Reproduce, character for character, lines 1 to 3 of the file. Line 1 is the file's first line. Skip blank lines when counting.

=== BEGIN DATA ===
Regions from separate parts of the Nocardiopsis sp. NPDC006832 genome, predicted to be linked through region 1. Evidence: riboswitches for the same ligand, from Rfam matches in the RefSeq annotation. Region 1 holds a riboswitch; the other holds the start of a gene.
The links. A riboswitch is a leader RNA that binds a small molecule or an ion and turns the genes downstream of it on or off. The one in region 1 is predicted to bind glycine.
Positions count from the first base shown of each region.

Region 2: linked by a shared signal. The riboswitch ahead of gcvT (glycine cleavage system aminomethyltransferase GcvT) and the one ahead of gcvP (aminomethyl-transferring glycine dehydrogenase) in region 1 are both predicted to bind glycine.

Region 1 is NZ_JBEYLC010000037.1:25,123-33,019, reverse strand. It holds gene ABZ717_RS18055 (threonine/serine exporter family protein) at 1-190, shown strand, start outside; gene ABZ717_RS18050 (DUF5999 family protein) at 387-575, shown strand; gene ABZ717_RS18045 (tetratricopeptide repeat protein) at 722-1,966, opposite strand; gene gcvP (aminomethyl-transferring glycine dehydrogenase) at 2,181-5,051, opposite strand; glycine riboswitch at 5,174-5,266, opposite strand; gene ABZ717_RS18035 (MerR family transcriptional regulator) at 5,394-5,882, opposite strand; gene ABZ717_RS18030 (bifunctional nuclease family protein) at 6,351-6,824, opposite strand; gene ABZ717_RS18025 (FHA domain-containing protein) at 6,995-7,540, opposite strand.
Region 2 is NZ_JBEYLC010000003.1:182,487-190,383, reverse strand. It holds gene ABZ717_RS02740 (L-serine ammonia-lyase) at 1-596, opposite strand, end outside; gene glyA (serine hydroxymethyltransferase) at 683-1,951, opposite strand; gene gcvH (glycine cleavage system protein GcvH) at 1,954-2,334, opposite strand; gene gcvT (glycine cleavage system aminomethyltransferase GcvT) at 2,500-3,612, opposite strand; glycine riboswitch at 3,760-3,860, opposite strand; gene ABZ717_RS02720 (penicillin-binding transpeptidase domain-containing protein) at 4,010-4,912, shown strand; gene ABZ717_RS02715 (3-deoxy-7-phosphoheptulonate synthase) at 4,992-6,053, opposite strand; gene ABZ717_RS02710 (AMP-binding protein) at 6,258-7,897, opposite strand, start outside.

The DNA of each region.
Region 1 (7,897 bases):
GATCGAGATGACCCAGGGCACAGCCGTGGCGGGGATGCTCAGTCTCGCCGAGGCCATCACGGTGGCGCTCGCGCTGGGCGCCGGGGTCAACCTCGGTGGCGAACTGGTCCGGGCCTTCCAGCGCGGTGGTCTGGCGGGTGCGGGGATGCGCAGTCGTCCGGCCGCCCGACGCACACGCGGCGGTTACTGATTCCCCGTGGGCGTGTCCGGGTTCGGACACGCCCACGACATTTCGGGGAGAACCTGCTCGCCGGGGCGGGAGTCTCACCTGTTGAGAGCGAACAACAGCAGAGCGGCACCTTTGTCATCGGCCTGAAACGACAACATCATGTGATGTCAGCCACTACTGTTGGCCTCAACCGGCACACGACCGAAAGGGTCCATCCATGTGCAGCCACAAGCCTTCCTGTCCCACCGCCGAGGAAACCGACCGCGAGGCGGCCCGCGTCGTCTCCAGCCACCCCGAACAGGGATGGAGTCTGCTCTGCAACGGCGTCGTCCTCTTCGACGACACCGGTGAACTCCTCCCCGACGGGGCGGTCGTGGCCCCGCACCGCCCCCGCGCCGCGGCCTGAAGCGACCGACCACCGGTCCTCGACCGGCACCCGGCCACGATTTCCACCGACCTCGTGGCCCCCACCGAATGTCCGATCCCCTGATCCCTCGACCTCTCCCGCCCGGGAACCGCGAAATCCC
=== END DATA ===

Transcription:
Regions from separate parts of the Nocardiopsis sp. NPDC006832 genome, predicted to be linked through region 1. Evidence: riboswitches for the same ligand, from Rfam matches in the RefSeq annotation. Region 1 holds a riboswitch; the other holds the start of a gene.
The links. A riboswitch is a leader RNA that binds a small molecule or an ion and turns the genes downstream of it on or off. The one in region 1 is predicted to bind glycine.
Positions count from the first base shown of each region.